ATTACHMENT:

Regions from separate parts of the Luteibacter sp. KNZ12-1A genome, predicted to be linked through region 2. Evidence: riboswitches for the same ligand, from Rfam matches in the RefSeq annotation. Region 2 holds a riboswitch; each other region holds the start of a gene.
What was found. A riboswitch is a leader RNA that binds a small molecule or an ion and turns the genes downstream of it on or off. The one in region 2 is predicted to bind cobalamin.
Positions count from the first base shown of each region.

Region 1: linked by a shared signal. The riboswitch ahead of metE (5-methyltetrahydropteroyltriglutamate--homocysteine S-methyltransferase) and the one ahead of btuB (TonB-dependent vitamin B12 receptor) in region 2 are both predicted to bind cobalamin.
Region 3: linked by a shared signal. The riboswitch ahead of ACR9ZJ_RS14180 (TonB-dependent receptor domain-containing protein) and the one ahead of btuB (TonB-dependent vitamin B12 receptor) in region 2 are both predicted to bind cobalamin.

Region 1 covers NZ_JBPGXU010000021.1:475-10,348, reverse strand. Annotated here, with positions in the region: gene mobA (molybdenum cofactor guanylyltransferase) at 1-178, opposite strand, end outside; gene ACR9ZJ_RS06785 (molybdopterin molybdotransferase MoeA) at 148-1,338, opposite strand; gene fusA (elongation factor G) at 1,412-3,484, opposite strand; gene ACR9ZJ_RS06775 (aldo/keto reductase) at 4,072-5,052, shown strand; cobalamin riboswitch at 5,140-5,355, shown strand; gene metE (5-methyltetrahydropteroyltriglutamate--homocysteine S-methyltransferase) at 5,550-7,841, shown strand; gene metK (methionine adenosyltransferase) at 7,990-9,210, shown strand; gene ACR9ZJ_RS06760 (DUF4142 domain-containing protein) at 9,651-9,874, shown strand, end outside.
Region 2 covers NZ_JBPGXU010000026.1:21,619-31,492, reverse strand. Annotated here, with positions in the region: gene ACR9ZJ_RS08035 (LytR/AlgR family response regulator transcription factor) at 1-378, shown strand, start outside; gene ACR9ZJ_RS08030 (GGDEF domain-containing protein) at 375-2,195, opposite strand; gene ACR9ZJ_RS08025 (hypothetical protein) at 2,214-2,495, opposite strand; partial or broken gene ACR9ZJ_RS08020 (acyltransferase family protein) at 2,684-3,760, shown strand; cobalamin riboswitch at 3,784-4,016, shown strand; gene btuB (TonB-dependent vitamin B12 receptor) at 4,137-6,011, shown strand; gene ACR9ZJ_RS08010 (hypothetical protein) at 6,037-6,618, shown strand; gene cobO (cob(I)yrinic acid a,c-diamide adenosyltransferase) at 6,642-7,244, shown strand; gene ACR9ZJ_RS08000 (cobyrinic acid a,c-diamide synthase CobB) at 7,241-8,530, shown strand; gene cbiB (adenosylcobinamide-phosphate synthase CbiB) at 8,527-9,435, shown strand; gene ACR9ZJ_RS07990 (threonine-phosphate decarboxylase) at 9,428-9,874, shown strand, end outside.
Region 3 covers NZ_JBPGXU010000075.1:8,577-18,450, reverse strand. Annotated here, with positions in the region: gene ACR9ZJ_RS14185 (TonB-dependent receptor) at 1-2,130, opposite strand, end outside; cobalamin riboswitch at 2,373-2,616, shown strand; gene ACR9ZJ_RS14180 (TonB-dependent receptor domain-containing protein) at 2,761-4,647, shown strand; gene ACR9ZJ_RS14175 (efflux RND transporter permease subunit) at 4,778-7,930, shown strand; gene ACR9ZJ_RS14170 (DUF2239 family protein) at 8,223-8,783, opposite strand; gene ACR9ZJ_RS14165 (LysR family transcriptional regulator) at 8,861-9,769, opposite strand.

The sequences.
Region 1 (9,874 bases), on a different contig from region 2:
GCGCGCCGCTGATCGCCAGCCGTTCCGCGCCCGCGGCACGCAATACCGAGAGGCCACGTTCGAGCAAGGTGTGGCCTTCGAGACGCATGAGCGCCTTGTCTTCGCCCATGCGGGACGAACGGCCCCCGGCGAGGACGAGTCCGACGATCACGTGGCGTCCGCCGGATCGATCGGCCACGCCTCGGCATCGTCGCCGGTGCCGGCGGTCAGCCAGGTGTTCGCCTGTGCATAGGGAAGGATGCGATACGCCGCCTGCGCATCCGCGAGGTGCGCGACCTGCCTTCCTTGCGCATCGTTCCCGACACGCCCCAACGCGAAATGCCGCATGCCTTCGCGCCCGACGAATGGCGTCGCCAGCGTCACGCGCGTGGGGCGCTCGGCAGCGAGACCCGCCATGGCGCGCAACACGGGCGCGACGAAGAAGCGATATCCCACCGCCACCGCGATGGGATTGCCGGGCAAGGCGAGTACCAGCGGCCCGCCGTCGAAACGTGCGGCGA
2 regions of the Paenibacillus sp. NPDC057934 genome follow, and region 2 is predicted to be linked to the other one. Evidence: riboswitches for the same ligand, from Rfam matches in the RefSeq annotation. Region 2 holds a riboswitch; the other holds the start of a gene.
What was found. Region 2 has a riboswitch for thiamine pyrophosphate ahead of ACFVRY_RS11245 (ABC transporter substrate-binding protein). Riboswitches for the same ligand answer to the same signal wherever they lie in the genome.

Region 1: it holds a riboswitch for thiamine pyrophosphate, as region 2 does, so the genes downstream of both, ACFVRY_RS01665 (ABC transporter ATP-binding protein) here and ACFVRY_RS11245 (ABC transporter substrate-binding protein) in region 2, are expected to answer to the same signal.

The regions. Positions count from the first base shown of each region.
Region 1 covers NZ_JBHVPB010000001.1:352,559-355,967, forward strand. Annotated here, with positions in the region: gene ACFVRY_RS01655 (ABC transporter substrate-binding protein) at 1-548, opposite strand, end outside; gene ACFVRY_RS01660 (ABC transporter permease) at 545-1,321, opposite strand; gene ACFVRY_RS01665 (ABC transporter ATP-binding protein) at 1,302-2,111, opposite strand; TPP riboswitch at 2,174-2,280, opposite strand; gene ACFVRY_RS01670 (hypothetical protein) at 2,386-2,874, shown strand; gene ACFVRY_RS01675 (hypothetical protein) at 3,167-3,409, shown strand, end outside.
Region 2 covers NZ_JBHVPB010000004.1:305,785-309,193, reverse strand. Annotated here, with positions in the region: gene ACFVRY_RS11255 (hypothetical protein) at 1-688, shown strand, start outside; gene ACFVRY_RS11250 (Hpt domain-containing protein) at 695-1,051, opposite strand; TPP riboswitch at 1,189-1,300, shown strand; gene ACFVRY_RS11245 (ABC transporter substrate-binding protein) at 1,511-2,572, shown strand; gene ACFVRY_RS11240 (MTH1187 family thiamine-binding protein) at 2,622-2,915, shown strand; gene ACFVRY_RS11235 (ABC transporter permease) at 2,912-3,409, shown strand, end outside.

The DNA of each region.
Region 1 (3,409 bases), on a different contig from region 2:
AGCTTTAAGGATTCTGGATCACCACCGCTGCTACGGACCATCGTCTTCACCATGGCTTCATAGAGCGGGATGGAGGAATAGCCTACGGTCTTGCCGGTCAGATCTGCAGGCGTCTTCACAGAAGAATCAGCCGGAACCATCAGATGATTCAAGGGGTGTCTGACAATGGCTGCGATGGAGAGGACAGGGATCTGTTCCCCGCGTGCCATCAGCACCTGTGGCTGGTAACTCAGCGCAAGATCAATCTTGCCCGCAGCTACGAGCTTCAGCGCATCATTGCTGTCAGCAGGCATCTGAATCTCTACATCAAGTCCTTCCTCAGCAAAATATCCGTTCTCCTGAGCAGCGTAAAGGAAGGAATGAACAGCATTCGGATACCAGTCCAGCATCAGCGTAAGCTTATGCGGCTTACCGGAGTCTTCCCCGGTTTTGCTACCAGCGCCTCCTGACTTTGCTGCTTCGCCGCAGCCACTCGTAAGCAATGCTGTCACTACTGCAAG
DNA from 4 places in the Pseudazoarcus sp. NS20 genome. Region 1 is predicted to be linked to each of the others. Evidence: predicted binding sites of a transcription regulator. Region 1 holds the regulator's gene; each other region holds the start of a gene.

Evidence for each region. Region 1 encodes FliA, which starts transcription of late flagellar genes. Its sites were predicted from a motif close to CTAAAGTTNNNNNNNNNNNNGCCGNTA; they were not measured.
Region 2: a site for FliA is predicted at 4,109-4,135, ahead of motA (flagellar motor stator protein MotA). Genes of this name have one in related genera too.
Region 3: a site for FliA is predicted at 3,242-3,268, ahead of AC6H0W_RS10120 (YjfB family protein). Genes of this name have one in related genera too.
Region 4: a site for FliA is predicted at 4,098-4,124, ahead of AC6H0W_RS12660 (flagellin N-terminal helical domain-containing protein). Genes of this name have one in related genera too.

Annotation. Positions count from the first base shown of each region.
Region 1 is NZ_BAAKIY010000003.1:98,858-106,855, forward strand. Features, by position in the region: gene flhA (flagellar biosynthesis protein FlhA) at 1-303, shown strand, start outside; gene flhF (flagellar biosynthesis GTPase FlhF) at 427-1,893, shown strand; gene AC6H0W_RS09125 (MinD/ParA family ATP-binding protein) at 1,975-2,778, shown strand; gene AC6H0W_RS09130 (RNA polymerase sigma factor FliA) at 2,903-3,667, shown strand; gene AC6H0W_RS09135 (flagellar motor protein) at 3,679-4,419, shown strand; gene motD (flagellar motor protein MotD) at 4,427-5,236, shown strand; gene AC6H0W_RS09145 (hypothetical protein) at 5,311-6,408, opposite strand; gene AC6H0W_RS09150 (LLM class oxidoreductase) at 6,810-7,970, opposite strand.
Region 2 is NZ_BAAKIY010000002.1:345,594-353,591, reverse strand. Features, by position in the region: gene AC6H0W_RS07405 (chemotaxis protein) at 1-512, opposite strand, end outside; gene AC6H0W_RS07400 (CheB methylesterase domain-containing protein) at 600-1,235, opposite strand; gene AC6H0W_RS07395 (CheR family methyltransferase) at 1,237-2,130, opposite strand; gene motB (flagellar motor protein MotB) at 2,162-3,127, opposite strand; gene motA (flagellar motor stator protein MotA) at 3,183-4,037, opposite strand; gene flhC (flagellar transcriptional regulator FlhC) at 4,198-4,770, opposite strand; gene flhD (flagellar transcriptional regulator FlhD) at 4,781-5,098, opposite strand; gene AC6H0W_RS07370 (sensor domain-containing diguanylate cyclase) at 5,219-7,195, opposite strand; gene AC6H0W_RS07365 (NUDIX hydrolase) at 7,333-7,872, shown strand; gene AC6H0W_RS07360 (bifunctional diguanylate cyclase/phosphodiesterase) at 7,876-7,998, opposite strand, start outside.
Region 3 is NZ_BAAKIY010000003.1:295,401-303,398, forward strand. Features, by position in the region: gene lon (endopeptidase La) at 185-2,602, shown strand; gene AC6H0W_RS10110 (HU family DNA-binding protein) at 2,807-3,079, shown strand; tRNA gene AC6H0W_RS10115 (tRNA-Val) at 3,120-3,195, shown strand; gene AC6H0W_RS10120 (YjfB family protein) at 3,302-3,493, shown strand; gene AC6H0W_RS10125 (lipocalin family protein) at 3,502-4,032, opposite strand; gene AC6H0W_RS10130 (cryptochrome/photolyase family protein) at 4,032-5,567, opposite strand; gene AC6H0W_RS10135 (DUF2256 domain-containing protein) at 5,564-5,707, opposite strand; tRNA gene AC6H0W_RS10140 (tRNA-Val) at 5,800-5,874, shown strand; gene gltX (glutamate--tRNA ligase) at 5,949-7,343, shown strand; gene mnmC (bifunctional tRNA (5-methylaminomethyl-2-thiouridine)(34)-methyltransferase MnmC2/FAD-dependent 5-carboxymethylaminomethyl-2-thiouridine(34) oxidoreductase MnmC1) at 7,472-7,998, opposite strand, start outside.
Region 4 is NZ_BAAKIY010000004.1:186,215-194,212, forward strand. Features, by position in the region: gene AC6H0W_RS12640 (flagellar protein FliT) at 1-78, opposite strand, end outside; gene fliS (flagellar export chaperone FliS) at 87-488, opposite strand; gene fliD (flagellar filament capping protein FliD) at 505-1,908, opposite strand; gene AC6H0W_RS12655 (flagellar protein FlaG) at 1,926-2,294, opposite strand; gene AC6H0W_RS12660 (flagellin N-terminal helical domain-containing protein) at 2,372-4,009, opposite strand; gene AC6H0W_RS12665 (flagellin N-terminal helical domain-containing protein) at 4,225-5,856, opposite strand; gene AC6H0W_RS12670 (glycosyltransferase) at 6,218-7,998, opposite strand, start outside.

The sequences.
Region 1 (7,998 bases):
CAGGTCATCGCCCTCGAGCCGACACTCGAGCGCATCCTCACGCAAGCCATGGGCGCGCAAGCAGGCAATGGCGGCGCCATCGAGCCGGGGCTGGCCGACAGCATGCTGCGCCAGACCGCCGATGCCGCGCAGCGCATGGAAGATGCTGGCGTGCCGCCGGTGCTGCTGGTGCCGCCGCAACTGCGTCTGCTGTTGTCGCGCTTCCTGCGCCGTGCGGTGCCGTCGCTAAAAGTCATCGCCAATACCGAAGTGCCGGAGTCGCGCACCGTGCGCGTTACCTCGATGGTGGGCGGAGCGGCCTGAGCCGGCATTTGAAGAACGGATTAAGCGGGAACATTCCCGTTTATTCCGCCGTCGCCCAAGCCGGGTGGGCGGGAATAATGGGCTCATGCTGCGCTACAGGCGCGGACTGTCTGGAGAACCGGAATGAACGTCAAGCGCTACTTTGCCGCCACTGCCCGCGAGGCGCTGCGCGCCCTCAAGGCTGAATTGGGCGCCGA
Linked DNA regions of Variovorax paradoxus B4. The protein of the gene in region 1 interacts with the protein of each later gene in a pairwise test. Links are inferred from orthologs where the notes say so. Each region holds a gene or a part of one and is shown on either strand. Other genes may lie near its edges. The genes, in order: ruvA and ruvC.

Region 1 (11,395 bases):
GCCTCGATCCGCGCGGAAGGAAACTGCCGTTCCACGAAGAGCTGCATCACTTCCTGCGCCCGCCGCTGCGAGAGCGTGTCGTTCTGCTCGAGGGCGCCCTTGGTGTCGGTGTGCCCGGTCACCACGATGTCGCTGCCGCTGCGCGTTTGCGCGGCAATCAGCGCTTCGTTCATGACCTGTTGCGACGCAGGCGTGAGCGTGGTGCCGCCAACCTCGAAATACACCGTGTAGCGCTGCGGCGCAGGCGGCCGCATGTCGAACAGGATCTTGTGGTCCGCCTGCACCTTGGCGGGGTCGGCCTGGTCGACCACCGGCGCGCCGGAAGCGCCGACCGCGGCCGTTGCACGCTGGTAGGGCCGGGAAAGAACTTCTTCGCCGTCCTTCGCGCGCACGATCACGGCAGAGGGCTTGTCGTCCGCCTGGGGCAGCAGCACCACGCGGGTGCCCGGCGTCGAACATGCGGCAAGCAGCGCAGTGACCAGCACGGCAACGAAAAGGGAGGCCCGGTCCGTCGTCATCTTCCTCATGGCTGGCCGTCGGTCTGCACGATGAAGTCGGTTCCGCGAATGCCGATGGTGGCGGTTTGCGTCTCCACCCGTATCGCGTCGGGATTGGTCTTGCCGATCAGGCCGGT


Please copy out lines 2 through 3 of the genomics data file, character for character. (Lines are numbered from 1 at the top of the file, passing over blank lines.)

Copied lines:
What was found. A riboswitch is a leader RNA that binds a small molecule or an ion and turns the genes downstream of it on or off. The one in region 2 is predicted to bind cobalamin.
Positions count from the first base shown of each region.